18 September 2013, News Wires – Almost 1,900 wells in northeastern Colorado had been shut in Tuesday as operators worked to determine the impacts of deadly flooding on oil and gas installations chiefly in the shale-rich Denver-Julesberg basin.
The Colorado Oil & Gas Association (COGA) provided the count in an update to press Tuesday afternoon, adding that more than 600 workers were engaged in air and ground surveillance checking out the conditions of wells and completing repairs.
US independent Anadarko said it had shut in 670 operated wells out approximately 5800, 250 of 2535 tank batteries and 20 of 3200 miles of pipeline. Four of 13 operated rigs have also stopped working due to road access.
“Currently, processing and compression has not been impacted, and the majority of completions crews are working; though, future work will be delayed until road repairs and conditions allow for equipment transport,” Anadarko said.
Canada’s Encana said about 300 wells remained shut in after 99 were restored to service, according to a company spokesman.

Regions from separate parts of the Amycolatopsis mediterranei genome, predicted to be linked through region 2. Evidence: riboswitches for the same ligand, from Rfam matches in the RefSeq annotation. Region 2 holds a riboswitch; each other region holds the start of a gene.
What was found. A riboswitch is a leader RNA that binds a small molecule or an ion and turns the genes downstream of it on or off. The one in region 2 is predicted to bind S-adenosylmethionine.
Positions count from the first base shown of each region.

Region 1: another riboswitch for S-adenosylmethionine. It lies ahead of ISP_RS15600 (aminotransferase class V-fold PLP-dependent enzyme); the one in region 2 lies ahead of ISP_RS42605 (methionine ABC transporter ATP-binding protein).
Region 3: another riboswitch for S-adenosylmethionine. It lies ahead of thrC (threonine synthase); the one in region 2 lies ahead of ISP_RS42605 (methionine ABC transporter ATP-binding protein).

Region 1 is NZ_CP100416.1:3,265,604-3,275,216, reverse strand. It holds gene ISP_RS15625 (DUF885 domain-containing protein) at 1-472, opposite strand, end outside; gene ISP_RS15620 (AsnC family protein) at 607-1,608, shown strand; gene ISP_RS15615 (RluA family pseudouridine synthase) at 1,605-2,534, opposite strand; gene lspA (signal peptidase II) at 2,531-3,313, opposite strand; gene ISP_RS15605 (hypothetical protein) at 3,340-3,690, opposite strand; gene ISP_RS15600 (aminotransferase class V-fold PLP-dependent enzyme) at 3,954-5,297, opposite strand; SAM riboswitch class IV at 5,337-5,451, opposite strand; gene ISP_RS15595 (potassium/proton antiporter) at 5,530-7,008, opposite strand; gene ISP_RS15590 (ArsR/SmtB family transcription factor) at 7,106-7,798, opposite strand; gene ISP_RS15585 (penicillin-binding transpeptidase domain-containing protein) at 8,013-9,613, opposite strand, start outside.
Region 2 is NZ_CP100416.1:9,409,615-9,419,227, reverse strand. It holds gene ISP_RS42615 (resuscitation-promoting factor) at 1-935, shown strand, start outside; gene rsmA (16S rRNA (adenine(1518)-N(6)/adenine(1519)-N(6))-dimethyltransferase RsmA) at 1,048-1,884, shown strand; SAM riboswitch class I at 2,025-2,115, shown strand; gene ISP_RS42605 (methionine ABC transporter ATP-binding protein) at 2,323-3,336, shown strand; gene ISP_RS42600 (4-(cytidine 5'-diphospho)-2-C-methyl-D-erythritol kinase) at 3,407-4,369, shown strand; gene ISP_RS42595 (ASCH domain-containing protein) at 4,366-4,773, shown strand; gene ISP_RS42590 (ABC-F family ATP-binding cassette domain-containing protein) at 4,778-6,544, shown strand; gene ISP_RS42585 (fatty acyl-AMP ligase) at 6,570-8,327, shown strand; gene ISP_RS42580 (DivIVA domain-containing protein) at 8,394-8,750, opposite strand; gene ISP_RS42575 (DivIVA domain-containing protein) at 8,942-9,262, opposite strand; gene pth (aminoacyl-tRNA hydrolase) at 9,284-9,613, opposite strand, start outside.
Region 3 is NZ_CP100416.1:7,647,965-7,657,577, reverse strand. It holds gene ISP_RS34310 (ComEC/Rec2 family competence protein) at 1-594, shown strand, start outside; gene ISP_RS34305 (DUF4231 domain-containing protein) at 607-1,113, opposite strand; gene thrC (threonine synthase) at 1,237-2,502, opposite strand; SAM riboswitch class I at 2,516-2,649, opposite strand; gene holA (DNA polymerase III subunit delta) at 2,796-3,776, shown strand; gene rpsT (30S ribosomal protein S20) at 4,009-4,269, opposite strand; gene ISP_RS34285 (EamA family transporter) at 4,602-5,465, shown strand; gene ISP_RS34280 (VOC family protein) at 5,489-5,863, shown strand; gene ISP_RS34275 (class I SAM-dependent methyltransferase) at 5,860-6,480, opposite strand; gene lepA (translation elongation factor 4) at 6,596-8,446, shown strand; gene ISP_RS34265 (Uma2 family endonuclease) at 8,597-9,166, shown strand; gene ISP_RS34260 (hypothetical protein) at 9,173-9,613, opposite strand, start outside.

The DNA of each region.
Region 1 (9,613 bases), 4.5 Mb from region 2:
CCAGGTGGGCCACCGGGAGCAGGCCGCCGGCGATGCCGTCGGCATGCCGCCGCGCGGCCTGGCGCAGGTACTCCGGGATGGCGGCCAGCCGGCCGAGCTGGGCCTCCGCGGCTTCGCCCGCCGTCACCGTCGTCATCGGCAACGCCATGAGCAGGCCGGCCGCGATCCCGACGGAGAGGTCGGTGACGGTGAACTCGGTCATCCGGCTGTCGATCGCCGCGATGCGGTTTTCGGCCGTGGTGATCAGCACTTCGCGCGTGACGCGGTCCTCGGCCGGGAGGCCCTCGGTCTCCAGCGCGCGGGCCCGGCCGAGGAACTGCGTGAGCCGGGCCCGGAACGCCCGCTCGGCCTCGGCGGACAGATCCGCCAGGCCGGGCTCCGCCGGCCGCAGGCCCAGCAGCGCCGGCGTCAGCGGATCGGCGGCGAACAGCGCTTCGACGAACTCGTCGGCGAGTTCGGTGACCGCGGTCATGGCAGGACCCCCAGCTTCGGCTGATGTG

“Our maintenance and production teams are working together daily to prioritise and update our plans to repair and mitigate effects from the storm,” the company said.
“We still have not found any spills of any reportable quantity, but cannot not rule out future discoveries until we get to everything.”
By Tuesday at least eight people in Colorado were confirmed dead in devastating flooding triggered by heavy rains that inundated homes and businesses, wiped out highways and bridges and stranded residents in mountain towns.
In a Twitter exchange with stakeholders, COGA chief executive Tisha Schuller said there were no known “major” releases and hydraulic fracturing operations were taking place at the time of the floods.
The organisation was confronted with plenty of questions from environmentalists and others about contamination in and around the drilling sites.
Photos from activists and wire reports showed overturned tanks, submerged wellheads and scattered equipment.
Operators reported “no major oil and gas incidents,” Schuller wrote. “All minor incidents (were) quickly addressed and reported. Reports of massive contamination are false.”
Some will be able to restart in short order while others will take months as road access is still cut off, Schuller added.
Companies also began to pitch in for relief efforts, including a $500,000 contribution from Anadarko and a $200,000 commitment from ConocoPhillips.